(1921, GB, 41 min, b/w) Dir B. Richard Crisp. Cast Conrad Hoot, Phillidia Fitzhibbert, Ivy Bean MacTashman, B. Richard Crisp.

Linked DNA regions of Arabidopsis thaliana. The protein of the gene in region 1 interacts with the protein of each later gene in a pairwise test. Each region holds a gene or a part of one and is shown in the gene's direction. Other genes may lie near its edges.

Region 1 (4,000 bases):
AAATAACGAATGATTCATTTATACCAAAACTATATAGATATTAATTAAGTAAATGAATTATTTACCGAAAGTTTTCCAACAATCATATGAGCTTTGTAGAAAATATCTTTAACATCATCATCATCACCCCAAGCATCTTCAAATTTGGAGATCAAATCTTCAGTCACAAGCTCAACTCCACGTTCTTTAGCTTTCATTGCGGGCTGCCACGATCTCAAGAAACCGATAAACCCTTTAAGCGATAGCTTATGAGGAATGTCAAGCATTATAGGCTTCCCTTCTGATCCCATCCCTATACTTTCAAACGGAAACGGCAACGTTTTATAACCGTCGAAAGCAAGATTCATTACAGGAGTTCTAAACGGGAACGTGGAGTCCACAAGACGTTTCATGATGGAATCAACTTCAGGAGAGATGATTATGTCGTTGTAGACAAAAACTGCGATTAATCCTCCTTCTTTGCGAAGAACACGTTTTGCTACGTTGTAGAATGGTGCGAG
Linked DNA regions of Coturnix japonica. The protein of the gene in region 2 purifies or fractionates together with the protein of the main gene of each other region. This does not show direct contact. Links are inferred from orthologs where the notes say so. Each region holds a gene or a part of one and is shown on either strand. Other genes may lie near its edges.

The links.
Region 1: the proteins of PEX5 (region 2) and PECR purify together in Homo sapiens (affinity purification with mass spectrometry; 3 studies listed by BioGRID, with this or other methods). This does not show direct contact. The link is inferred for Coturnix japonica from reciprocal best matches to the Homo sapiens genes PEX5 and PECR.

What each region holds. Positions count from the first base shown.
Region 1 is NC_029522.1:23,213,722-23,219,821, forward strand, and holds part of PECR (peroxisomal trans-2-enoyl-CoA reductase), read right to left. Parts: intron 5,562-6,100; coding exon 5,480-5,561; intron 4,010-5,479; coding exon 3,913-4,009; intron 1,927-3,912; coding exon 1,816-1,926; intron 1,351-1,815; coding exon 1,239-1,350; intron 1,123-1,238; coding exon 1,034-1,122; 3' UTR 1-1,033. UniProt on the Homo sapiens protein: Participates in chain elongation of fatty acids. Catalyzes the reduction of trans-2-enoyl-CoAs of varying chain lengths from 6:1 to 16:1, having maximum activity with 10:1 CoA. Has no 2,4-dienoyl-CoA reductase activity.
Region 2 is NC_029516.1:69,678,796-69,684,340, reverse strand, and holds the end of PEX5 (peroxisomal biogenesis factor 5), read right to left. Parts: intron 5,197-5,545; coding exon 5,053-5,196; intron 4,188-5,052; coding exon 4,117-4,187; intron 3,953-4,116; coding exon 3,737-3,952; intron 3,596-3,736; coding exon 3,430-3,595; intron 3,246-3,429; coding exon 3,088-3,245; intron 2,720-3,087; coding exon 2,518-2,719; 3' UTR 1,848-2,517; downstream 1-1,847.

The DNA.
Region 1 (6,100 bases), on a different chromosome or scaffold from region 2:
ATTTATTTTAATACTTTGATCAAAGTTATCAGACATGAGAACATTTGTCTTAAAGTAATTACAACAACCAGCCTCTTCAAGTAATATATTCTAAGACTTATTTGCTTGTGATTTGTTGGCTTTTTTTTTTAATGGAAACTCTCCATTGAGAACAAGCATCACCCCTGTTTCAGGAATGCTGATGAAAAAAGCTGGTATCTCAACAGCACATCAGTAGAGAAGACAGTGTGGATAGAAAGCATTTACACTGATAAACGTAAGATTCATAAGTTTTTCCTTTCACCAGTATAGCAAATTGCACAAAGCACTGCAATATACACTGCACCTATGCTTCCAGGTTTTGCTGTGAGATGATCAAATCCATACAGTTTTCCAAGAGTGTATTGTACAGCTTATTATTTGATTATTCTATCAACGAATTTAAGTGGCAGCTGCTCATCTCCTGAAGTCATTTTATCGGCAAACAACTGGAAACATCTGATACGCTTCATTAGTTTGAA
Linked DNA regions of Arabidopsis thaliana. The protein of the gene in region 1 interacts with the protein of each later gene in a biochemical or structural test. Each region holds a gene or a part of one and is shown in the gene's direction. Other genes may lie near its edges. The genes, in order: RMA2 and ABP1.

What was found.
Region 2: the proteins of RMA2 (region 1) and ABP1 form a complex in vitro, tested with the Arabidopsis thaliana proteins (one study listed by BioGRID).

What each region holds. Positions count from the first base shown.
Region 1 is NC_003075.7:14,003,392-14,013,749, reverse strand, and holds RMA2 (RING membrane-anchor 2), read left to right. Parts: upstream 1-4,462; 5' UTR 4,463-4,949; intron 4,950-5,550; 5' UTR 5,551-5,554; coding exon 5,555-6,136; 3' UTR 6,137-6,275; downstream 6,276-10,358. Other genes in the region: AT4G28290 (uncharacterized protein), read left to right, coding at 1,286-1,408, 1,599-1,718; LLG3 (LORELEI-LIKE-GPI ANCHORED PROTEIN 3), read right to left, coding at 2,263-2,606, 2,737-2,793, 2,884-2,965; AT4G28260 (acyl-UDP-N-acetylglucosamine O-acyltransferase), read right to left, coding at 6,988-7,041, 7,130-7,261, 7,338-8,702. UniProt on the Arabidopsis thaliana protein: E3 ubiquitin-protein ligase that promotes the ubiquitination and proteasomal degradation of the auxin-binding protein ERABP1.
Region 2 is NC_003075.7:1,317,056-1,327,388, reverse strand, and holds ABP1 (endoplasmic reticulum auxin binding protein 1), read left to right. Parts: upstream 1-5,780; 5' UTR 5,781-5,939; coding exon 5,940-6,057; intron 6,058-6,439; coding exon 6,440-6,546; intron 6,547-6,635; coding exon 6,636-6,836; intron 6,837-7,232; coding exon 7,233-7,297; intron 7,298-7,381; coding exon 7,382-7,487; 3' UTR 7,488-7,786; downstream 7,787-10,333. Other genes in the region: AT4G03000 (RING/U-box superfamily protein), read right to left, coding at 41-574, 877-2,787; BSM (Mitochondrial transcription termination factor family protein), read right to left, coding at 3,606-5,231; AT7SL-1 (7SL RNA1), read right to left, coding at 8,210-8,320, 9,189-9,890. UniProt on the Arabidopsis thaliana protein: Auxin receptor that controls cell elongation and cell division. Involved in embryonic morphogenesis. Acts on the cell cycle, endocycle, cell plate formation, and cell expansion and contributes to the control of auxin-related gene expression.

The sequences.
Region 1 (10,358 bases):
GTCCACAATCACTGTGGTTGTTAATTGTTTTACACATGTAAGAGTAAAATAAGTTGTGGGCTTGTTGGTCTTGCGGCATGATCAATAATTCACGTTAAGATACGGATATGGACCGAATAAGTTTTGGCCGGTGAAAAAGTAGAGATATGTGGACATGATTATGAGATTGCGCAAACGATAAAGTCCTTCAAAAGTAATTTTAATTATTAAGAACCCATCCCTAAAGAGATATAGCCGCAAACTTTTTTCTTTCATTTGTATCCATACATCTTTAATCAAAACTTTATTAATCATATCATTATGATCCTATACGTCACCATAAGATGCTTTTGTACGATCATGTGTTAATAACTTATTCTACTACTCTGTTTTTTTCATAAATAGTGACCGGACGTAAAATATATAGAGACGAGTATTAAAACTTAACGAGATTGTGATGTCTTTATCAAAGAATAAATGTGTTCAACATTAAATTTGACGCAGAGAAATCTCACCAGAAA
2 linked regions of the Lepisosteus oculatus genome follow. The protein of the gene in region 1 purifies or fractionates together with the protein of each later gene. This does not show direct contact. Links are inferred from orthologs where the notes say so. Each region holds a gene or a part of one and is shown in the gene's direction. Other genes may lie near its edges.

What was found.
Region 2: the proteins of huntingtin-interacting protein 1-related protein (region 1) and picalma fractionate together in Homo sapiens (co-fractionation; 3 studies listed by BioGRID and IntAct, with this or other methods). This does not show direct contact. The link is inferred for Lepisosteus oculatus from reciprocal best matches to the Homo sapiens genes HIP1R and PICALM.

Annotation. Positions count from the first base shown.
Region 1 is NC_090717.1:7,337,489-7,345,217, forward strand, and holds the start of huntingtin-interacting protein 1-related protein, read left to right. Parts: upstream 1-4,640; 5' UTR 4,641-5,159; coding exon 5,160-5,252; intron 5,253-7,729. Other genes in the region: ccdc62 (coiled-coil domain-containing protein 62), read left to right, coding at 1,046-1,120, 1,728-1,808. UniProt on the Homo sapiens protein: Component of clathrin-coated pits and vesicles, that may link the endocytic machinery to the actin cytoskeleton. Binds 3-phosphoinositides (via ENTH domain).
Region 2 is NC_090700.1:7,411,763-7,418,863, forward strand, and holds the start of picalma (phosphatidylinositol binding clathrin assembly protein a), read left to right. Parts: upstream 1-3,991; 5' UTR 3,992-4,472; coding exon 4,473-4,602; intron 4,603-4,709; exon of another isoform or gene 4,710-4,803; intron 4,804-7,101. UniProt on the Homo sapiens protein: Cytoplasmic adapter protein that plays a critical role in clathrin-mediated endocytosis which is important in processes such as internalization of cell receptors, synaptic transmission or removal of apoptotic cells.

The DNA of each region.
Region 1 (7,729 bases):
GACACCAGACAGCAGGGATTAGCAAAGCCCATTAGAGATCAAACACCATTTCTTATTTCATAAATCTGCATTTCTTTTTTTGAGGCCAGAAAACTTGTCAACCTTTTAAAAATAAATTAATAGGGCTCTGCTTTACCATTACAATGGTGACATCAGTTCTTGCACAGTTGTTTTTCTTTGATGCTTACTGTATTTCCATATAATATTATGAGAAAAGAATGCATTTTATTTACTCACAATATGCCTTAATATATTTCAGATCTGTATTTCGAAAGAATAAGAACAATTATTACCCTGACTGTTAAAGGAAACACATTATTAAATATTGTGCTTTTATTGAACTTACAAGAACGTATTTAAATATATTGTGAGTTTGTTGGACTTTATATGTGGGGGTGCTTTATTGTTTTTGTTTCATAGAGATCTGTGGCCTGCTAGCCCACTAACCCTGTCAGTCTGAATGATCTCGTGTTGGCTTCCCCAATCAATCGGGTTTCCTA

A delicious Scots oddity, the fever dream of the unnamed, destitute and moor-stranded lead (a bearded, shambling Hoot) who is led by moonlight to the titular edifice (constructed, as suggested, of food flesh) by a beautiful pair of diaphanously gowned and supernaturally glowing women (Fitzhibbert and Bean MacTashman). Therein our anonymous bum hero finds himself at the service of The High Lord Meat and Creamy (the director Crisp himself, encased in what was apparently a self-made and fantastically pungent ‘Beef Suit’) whose whims begin at the curious and before long descend into the downright wrong. All this is gleaned from the script – of which a half-dozen scribbled pages remain – a roll of mostly fogged-out photographs from the set and the recollections of esteemed film critic Maxim Puccini who was, at the time, a fourteen year gaffer’s hand. The recollection of the set’s “thick creamy stench” apparently put him off dairy for the rest of his life. The result is a grab-bag of suggestion and little in the way of fact – the ‘downright wrong’ of Lord Meat’s whimsy, for example, is frustratingly unknown. It seems to have found little favour with audiences of the time and it’s last recorded exhibition seems to have been in 1926, when it was screened to a visibly discomfited Lord Evelyn French-Parstley, the keeper of the King’s Exceptionals, at the Royal Estate of Bip, West Scotland. Now presumed lost and much sought after by aficionados of Crisp and his ‘Meat Films’.